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Homeless murder lot focus of redevelopment hopes

Updated: 07/28/2014 10:18 PM | Created: 07/28/2014 9:35 PM
By: Caleb James, KOB Eyewitness News 4

People in one west Central Avenue neighborhood say they've endured years of neglect and violence.

Just over a week ago, two homeless men were brutally murdered in a vacant lot at 60th St. and Central Ave.

Back in March, a man was shot and killed outside an apartment complex in that same area after an hours-long SWAT standoff with police.

Residents say they want more attention, some care and change.

Some city leaders say re-development may be the answer.

"Get in the car, and take them to somewhere else," said Martin Gutierrez.

That's what Gutierrez says he has to do when his kids want to go outside and play.

"Do something here," he said. "They have plenty of space, and it's a waste."

Right now his 60th and Central neighborhood is famous for all the wrong reasons.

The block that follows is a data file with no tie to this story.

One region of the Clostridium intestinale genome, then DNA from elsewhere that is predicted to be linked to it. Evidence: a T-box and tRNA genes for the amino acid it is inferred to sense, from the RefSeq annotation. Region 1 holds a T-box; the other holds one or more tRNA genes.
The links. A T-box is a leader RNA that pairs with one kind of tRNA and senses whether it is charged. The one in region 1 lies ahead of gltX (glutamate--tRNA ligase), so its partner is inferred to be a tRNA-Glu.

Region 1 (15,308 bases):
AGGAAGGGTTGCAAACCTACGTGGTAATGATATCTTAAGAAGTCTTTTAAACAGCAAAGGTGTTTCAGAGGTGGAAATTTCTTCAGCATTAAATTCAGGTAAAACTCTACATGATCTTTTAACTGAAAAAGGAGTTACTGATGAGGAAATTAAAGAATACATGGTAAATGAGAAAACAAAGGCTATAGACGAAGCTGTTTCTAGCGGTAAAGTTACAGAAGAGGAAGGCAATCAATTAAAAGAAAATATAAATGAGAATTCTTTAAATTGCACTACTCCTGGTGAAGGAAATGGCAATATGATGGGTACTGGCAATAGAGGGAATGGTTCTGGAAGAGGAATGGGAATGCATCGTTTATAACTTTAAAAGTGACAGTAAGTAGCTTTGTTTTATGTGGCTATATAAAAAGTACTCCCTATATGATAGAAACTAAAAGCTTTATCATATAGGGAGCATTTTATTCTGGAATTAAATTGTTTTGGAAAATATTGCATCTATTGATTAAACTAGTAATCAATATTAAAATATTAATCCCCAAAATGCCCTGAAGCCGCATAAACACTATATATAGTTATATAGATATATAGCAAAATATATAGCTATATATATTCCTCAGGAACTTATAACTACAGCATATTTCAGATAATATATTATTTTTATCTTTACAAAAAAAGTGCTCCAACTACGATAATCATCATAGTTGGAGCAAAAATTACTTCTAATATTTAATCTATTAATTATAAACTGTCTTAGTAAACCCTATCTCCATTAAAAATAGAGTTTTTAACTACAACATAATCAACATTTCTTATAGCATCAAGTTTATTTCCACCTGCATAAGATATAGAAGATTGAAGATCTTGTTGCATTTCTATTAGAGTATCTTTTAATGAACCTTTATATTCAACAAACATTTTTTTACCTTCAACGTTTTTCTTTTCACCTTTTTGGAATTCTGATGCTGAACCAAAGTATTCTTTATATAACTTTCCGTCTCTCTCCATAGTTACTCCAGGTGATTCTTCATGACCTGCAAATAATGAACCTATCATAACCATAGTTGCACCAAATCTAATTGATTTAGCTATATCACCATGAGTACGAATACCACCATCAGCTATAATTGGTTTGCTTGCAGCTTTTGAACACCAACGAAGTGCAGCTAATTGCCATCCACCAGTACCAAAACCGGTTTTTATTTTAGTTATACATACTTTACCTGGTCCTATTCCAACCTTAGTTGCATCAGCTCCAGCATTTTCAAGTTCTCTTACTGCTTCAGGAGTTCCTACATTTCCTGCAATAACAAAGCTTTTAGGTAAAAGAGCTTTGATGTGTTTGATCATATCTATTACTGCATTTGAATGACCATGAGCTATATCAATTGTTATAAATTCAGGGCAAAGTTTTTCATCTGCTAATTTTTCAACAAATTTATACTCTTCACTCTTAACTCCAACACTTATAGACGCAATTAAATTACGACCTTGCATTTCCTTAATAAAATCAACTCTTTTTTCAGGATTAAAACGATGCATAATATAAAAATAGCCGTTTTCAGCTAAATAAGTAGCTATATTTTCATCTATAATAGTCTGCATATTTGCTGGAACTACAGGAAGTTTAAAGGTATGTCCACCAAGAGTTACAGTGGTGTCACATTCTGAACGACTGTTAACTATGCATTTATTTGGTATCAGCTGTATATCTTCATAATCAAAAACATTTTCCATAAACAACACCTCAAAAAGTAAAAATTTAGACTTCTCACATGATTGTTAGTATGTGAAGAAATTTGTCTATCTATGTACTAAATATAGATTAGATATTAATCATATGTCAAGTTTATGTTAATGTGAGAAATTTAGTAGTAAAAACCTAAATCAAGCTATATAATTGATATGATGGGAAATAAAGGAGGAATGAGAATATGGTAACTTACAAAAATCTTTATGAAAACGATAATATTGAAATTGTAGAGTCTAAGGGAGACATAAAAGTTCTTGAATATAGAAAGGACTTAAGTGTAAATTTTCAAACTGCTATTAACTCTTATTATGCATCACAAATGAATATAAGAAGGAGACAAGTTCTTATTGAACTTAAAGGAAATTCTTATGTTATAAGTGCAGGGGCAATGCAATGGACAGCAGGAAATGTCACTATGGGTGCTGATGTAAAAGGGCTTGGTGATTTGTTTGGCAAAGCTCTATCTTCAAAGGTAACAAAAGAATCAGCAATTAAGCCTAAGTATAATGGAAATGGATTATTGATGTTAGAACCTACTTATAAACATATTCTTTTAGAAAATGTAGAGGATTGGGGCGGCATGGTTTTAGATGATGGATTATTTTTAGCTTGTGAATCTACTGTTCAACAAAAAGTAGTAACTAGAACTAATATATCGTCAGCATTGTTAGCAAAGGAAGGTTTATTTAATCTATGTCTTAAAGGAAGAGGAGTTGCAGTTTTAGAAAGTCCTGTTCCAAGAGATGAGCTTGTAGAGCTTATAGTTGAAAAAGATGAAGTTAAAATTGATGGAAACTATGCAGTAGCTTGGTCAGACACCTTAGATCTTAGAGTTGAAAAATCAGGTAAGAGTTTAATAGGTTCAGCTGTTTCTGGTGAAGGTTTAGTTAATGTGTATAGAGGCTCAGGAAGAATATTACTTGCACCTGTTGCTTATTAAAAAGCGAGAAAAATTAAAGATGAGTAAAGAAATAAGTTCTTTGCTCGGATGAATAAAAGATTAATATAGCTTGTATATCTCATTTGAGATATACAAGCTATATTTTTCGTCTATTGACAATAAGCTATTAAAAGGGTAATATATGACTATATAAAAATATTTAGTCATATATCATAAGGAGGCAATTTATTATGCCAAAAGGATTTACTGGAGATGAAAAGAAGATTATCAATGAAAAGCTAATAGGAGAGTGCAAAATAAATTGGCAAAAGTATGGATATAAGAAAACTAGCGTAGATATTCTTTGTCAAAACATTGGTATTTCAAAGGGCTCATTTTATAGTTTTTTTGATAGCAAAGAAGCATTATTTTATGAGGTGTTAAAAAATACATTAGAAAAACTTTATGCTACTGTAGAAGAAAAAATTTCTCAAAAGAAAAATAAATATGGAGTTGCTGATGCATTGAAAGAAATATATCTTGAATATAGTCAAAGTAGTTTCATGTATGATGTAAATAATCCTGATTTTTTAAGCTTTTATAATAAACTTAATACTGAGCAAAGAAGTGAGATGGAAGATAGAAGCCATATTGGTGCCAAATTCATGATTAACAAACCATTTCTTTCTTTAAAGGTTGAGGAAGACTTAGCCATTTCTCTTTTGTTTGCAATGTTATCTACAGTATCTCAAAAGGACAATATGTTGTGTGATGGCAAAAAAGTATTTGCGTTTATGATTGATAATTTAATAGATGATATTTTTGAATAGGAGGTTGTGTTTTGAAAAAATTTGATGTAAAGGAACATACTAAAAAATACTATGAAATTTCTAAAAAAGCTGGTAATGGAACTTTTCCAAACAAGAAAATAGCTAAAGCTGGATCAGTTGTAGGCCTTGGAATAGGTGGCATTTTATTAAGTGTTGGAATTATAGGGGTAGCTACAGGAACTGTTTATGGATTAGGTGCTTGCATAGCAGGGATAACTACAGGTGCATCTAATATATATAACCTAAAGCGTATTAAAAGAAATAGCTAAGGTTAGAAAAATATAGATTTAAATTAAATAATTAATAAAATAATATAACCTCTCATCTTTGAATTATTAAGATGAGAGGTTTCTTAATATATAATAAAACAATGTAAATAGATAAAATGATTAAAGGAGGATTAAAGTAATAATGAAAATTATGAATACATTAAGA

Public housing here is where APD shot and killed Alfred Redwine in March, and this lot is where Jerome Eskeets witnessed the brutal murder of his friends Kee Thompson and Al Gorman.

"Of course I will stay here," said Eskeets.

A lot of different people call this neighborhood home -- like Maria Chavez, who raises her grandson Alejandro here.

"I would like to see this community you know a lot more buildings where people can go when they're in trouble," said Chavez. It's time, she says, for change. "We had talked about really the idea of really turning this into a mixed use, family friendly area," said Albuquerque City Councilor Klarissa Pena.

Pena agrees, she's been having in depth discussions with council president Ken Sanchez about taking charge of this area.

"We have several vacant parcels that are great opportunities to do something for families," she said.

Right now, the vacant parcel where Thompson and Gorman were killed is owned by the West Central Community Development Group.

Pena says she wants to use a $40,000 redevelopment grant already given by the state to get the ball rolling on community centers and resources here.

"I'm going to look to that to see if we can put those dollars as seed money to start to move forward on this," he said.

Pena also says this neighborhood is highly visible, right along Central, old Route 66, lots of people see this area.

For that reason, too, she says she's banding together with city leaders to talk about development throughout this area, already rich with culture and community.


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